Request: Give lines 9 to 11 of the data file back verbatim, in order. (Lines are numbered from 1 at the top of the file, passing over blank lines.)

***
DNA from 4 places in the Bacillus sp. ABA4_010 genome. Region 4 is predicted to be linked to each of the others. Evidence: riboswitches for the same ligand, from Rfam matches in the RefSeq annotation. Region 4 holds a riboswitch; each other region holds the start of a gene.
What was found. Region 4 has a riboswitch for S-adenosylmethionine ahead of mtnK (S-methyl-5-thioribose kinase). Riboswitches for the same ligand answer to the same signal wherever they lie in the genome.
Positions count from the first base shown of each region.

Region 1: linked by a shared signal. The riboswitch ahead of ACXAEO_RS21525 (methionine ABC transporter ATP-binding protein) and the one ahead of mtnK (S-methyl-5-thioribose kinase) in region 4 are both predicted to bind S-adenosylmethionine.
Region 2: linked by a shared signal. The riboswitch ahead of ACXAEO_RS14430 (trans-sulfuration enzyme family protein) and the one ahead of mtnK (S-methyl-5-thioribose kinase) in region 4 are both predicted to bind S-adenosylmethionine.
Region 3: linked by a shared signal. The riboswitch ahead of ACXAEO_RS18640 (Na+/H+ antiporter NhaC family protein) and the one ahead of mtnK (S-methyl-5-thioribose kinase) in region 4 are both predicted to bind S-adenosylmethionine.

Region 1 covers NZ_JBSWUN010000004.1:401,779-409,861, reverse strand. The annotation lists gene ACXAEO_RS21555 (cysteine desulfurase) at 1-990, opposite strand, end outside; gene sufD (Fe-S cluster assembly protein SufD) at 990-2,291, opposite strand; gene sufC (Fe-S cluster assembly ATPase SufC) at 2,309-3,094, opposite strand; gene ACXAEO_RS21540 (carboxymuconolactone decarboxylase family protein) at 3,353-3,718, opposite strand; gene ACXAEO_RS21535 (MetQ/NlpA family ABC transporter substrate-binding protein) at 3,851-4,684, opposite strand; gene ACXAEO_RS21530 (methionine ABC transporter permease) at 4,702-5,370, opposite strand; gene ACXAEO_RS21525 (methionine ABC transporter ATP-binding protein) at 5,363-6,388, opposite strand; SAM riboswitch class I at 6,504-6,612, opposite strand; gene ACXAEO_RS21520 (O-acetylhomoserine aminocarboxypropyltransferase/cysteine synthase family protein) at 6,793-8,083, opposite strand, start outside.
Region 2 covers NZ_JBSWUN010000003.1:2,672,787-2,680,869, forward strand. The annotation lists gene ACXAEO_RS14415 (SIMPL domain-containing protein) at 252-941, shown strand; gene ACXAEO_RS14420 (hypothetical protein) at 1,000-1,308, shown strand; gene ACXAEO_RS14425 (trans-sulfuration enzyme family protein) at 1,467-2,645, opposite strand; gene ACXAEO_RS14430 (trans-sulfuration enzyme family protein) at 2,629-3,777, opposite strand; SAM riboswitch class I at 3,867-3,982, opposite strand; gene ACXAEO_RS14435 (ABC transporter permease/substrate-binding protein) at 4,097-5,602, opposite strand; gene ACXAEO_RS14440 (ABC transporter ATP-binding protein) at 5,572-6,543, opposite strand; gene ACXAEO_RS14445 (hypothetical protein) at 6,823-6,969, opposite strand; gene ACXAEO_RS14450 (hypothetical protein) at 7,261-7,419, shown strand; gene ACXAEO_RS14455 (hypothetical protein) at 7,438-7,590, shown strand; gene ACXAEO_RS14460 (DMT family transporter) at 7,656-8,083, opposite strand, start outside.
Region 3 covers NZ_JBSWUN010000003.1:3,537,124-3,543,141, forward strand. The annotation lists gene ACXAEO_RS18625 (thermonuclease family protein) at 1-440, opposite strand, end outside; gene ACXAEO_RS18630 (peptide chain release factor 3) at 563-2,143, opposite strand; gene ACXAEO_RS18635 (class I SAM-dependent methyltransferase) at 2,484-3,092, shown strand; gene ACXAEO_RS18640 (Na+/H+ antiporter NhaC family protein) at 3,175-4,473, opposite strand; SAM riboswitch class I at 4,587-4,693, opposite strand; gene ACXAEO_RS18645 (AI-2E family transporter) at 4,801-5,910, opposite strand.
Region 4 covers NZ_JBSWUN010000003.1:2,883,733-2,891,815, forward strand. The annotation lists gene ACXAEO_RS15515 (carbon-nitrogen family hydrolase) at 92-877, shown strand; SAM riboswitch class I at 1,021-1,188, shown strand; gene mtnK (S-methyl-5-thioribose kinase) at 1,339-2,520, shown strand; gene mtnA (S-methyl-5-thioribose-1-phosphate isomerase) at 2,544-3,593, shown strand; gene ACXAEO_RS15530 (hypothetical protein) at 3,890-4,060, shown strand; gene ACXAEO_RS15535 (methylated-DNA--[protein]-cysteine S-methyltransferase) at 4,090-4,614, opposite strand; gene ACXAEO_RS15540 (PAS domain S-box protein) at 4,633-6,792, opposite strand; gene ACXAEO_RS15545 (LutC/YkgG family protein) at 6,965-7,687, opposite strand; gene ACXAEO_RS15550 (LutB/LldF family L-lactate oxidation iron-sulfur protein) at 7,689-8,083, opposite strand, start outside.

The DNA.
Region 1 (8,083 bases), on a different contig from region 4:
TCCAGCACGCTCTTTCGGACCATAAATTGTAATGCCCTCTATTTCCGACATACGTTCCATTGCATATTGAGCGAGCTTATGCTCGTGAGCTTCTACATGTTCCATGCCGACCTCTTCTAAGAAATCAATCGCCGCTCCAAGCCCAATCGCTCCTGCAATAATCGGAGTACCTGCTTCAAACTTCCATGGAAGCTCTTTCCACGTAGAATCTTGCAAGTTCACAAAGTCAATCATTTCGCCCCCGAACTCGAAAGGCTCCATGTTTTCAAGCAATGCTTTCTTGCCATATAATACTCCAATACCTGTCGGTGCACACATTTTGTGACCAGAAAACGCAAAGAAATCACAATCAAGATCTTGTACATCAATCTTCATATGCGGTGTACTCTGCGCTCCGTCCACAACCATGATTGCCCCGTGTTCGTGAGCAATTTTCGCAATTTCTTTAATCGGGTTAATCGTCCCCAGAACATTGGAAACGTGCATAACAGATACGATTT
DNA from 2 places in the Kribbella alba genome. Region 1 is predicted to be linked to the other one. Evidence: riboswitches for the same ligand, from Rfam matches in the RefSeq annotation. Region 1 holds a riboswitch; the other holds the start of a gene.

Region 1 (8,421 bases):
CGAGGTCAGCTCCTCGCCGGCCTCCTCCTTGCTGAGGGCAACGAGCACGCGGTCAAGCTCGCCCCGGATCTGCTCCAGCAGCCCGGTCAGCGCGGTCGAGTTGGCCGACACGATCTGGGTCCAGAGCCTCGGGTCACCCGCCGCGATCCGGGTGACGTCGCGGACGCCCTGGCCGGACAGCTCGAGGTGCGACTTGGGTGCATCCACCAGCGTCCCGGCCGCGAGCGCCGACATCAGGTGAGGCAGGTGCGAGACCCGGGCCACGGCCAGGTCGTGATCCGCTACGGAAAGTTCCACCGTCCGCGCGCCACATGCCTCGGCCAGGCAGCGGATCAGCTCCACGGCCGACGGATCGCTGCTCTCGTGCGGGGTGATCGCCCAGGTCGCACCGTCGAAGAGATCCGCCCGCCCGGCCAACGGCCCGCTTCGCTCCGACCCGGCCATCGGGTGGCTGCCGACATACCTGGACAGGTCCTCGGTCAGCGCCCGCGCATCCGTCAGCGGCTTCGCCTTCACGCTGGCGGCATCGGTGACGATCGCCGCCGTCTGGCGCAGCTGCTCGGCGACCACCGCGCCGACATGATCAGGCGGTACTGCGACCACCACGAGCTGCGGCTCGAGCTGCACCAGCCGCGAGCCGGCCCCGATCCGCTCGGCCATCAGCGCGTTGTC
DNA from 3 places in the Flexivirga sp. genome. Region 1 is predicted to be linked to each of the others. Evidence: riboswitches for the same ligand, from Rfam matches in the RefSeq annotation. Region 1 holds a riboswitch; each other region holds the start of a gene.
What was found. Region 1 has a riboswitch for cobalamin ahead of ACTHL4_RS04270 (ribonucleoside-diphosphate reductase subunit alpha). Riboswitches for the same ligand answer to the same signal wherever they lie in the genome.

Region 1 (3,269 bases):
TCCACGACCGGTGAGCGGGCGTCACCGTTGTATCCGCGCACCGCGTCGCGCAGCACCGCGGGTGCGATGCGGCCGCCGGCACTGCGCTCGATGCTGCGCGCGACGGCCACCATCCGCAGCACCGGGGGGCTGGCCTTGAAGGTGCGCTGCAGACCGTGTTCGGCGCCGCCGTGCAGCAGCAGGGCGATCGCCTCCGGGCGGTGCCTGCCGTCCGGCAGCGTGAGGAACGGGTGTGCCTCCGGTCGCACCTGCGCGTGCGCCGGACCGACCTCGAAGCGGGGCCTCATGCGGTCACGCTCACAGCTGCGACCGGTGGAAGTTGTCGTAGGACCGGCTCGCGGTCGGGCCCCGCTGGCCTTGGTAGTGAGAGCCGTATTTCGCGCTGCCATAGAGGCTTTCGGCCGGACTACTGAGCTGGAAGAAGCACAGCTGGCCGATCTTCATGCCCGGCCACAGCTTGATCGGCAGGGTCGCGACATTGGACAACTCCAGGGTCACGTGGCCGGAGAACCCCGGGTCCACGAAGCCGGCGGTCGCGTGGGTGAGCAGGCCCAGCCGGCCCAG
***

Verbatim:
Region 3 covers NZ_JBSWUN010000003.1:3,537,124-3,543,141, forward strand. The annotation lists gene ACXAEO_RS18625 (thermonuclease family protein) at 1-440, opposite strand, end outside; gene ACXAEO_RS18630 (peptide chain release factor 3) at 563-2,143, opposite strand; gene ACXAEO_RS18635 (class I SAM-dependent methyltransferase) at 2,484-3,092, shown strand; gene ACXAEO_RS18640 (Na+/H+ antiporter NhaC family protein) at 3,175-4,473, opposite strand; SAM riboswitch class I at 4,587-4,693, opposite strand; gene ACXAEO_RS18645 (AI-2E family transporter) at 4,801-5,910, opposite strand.
Region 4 covers NZ_JBSWUN010000003.1:2,883,733-2,891,815, forward strand. The annotation lists gene ACXAEO_RS15515 (carbon-nitrogen family hydrolase) at 92-877, shown strand; SAM riboswitch class I at 1,021-1,188, shown strand; gene mtnK (S-methyl-5-thioribose kinase) at 1,339-2,520, shown strand; gene mtnA (S-methyl-5-thioribose-1-phosphate isomerase) at 2,544-3,593, shown strand; gene ACXAEO_RS15530 (hypothetical protein) at 3,890-4,060, shown strand; gene ACXAEO_RS15535 (methylated-DNA--[protein]-cysteine S-methyltransferase) at 4,090-4,614, opposite strand; gene ACXAEO_RS15540 (PAS domain S-box protein) at 4,633-6,792, opposite strand; gene ACXAEO_RS15545 (LutC/YkgG family protein) at 6,965-7,687, opposite strand; gene ACXAEO_RS15550 (LutB/LldF family L-lactate oxidation iron-sulfur protein) at 7,689-8,083, opposite strand, start outside.

The DNA.